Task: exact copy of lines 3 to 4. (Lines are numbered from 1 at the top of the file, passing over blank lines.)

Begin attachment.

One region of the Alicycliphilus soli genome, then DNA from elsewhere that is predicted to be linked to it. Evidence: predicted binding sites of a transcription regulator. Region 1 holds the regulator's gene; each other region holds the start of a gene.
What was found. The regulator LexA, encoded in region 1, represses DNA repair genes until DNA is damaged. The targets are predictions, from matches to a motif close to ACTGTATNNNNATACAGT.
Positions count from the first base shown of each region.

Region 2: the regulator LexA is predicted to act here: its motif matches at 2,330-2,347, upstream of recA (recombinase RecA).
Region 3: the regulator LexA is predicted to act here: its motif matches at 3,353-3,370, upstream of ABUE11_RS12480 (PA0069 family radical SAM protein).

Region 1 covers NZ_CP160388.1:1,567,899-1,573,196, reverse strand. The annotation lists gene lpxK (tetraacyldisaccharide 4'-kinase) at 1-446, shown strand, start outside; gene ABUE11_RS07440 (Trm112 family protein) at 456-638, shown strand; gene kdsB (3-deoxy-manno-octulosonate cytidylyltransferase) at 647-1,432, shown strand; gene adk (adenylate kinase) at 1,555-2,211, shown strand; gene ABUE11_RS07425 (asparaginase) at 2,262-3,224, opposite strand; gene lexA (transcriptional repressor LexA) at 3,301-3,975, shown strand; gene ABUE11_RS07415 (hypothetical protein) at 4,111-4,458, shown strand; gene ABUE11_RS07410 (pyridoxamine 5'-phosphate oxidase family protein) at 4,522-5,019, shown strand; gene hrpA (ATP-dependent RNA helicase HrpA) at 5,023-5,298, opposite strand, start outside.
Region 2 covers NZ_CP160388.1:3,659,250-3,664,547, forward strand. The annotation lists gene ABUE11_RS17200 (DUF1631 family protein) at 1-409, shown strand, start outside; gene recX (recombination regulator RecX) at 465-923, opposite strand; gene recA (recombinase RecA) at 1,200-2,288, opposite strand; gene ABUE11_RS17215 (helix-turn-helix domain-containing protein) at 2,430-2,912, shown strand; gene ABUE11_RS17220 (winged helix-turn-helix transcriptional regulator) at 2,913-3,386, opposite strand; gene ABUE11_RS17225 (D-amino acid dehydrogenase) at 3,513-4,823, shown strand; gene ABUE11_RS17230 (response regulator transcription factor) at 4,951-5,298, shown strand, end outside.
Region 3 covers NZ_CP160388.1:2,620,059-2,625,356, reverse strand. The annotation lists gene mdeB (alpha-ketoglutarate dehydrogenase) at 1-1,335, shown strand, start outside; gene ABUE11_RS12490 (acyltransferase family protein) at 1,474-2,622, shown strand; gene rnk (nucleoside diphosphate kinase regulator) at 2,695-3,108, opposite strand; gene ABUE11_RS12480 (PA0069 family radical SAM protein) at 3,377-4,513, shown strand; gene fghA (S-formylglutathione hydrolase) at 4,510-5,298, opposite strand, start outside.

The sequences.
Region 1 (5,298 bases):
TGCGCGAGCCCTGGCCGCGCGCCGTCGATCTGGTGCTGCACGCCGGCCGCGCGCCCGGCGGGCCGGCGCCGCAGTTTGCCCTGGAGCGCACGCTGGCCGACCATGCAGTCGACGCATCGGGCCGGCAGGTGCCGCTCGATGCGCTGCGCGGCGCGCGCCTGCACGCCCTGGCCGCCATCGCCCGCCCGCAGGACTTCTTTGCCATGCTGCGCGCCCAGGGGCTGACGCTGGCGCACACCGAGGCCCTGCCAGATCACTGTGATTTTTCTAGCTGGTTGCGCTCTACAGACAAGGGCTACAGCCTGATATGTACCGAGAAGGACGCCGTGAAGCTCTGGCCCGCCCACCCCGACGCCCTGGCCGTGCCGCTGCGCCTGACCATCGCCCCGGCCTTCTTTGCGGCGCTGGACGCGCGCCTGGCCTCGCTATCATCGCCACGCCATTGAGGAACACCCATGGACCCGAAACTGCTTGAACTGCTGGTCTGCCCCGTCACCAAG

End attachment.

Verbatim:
Positions count from the first base shown of each region.

Region 2: the regulator LexA is predicted to act here: its motif matches at 2,330-2,347, upstream of recA (recombinase RecA).